Crude Oil, EIA, OPEC, US Energy Policy, Refinery Capacity – Talking Points
- Crude oil prices drop overnight after US energy policy news, inventory build
- Demand-side woes build after US GDP growth forecast received a downgrade
- Crude prices break below July swing high as bears take control of price action
Crude oil fell nearly 2% overnight after EIA data showed a surprise inventory build. That is the biggest drop since September 20, although prices remain on track to record a seventh weekly gain. Inventory data from the Energy Information Administration (EIA) showed US crude oil stocks rose by 2.346 million barrels for the week ending October 1. Analysts expected the data to show a draw of nearly half a million barrels, according to a Bloomberg survey.
A Financial Times report eased supply concerns further. US Energy Secretary Jennifer Granholm presented several strategies to cull rising oil prices, including releasing oil from the Strategic Petroleum Reserve (SPR) and restricting oil exports, according to the FT’s reporting. High energy prices have been a political headwind for the Biden administration. Gasoline prices are near 7-year highs, pressuring consumers already stressed by rising prices elsewhere.
Crude oil prices have risen on rosy economic growth forecast as vaccination campaigns started earlier this year. Those forecasts remain healthy, although the Covid Delta variant has dragged on expectations recently. US third-quarter real GDP growth was downgraded from 2.3% to 1.3% this week, according to the Federal Reserve Bank of Atlanta’s GDPNow. If other high-profile growth forecasts show similar tapering, it may start to weigh on crude oil’s optimistic demand-side outlook.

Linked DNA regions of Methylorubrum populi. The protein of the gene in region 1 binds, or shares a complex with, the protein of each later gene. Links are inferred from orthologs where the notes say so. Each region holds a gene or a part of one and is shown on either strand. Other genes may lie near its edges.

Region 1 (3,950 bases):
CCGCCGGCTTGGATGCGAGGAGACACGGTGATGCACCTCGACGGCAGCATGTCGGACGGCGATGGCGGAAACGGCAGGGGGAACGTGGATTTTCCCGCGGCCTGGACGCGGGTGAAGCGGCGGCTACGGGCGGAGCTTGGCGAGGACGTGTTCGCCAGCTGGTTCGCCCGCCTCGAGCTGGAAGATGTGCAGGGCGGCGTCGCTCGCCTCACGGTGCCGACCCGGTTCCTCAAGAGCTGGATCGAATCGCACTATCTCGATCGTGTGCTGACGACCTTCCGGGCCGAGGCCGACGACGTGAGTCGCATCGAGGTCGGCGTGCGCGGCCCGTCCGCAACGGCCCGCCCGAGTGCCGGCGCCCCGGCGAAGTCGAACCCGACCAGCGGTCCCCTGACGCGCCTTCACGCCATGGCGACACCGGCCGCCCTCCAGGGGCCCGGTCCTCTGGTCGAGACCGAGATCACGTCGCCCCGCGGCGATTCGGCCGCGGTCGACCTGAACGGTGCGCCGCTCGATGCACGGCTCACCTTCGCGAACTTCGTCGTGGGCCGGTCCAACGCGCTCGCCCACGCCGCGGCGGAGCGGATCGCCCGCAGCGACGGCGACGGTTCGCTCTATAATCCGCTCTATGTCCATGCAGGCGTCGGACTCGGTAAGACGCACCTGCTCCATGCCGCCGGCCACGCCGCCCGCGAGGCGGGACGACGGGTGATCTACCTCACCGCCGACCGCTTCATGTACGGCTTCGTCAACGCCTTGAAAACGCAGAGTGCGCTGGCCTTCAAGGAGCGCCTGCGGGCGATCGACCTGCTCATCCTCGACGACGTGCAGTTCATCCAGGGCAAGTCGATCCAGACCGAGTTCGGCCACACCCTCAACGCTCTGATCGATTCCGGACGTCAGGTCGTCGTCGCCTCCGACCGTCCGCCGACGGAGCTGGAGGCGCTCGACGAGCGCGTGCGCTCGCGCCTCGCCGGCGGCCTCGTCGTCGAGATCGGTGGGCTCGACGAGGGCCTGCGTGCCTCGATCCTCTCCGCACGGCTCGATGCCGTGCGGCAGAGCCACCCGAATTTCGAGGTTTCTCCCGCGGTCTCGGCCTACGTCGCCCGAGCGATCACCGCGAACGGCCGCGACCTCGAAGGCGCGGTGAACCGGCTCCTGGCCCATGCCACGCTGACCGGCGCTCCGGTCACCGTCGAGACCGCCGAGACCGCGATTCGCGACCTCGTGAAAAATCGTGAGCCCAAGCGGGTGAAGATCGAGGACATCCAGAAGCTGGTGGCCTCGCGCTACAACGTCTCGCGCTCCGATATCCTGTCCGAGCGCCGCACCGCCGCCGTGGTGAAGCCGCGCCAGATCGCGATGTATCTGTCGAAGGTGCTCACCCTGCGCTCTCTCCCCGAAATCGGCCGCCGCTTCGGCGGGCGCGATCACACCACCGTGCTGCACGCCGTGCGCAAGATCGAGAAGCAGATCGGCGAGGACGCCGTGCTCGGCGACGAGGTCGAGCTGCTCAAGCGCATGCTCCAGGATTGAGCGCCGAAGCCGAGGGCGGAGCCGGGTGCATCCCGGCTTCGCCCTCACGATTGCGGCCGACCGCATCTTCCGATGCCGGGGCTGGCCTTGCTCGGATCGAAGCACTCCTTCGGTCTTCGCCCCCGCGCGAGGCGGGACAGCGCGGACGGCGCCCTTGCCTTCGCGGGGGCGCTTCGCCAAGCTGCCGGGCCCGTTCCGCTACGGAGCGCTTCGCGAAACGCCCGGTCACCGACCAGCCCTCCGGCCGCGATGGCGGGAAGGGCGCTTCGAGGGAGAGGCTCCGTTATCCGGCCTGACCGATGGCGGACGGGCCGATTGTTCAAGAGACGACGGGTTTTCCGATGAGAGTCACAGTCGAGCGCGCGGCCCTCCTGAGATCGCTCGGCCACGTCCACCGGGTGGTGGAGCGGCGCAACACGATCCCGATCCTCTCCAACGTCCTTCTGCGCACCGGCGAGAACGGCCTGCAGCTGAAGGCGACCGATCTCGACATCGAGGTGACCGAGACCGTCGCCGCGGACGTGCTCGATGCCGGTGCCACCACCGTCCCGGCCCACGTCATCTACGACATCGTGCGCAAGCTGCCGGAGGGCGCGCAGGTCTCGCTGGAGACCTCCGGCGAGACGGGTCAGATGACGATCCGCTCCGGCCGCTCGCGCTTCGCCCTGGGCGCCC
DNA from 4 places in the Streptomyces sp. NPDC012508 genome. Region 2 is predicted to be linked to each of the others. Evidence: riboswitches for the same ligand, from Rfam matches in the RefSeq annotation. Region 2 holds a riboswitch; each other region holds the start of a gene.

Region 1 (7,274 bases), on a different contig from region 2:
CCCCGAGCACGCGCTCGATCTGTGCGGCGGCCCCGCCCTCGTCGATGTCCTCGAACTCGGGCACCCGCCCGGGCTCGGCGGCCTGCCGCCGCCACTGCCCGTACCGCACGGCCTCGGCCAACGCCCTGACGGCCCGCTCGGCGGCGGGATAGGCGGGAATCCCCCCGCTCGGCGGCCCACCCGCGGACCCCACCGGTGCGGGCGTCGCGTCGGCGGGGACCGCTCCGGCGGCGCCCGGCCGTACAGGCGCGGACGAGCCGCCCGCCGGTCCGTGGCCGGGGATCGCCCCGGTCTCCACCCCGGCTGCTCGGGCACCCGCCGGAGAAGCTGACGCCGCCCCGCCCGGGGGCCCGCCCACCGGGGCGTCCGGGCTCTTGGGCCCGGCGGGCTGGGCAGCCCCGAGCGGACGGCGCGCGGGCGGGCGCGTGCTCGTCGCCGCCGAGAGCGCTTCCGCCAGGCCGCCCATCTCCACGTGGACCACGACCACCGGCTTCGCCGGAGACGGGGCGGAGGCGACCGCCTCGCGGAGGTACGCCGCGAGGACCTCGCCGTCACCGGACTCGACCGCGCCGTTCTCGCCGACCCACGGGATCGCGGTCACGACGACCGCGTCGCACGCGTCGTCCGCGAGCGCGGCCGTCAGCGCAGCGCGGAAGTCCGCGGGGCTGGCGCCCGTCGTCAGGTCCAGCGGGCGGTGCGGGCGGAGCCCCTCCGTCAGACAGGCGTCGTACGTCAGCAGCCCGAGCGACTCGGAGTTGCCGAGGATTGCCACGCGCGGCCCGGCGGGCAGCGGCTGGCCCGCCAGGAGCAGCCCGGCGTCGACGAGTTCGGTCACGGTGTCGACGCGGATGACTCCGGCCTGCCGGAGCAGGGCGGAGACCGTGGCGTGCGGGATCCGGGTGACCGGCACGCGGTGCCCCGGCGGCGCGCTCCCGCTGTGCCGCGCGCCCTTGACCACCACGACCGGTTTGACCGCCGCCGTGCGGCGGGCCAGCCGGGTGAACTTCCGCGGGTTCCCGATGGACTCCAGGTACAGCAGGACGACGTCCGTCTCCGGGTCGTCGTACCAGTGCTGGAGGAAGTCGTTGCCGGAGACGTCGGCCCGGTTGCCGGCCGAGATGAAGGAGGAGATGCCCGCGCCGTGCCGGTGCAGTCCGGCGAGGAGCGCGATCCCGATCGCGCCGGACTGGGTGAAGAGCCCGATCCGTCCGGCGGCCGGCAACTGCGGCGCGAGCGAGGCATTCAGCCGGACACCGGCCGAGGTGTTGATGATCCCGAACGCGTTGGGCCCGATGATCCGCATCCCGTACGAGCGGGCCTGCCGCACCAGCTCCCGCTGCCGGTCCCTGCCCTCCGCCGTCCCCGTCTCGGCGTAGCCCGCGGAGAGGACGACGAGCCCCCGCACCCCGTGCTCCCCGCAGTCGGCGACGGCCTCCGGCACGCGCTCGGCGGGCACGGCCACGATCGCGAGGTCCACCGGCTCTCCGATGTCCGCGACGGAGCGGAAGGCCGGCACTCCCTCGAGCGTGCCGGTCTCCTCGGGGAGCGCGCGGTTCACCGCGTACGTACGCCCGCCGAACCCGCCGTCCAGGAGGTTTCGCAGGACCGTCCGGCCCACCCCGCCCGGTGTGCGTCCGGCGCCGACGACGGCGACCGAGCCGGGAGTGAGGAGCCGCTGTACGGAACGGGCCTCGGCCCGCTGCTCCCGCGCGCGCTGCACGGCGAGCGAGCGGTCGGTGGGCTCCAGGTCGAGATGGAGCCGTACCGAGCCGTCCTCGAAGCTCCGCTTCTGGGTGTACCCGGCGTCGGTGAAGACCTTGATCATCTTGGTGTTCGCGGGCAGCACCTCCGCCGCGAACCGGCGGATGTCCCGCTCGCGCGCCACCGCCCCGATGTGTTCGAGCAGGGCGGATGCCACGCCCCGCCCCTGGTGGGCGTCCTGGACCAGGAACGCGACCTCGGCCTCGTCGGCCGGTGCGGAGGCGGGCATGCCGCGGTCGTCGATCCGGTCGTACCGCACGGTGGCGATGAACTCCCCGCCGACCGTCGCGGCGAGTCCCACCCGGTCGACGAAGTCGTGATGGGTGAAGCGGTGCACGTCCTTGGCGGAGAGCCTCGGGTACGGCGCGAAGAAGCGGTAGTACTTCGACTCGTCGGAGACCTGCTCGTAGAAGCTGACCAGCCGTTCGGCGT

OPEC is rather bullish in its demand outlook, with the cartel’s latest annual report showing robust long-term demand increases. Earlier this week, OPEC+ opted to increase oil supply in November by 400k barrels a day. Some analysts expected an increase of up to 800k barrels a day given the recent price gains. The group’s own concerns over growth likely weighed. Moreover, a preemptive strike against US energy policy may have also been a driving force behind the decision, given the group’s political prowess.
The US non-farm payrolls report is the next potential catalyst for crude oil prices. Analysts expect to see 500k jobs added in September, according to a Bloomberg survey. A better-than-expected figure would bode well for growth forecasts, potentially supporting prices. Meanwhile, US refinery capacity continues to rise toward pre-Hurricane Ida levels. The higher capacity is much needed amid higher fuel prices. Overall, prices may have more downside to go as traders remain laser-focused on US energy policy moves.
Crude Oil Technical Forecast
Crude oil prices are moving lower through the APAC session, a breach below the July swing high at 76.98 – which was the 2021 high prior to this week. The rising 9-day Exponential Moving Average (EMA) may provide support if weakness continues. Bulls will have to retake 76.98 before dialing back in on the 80 psychological handle.
Crude Oil Daily Chart
Chart created with TradingView
— Written by Thomas Westwater, Analyst for DailyFX.com
To contact Thomas, use the comments section below or @FxWestwateron Twitter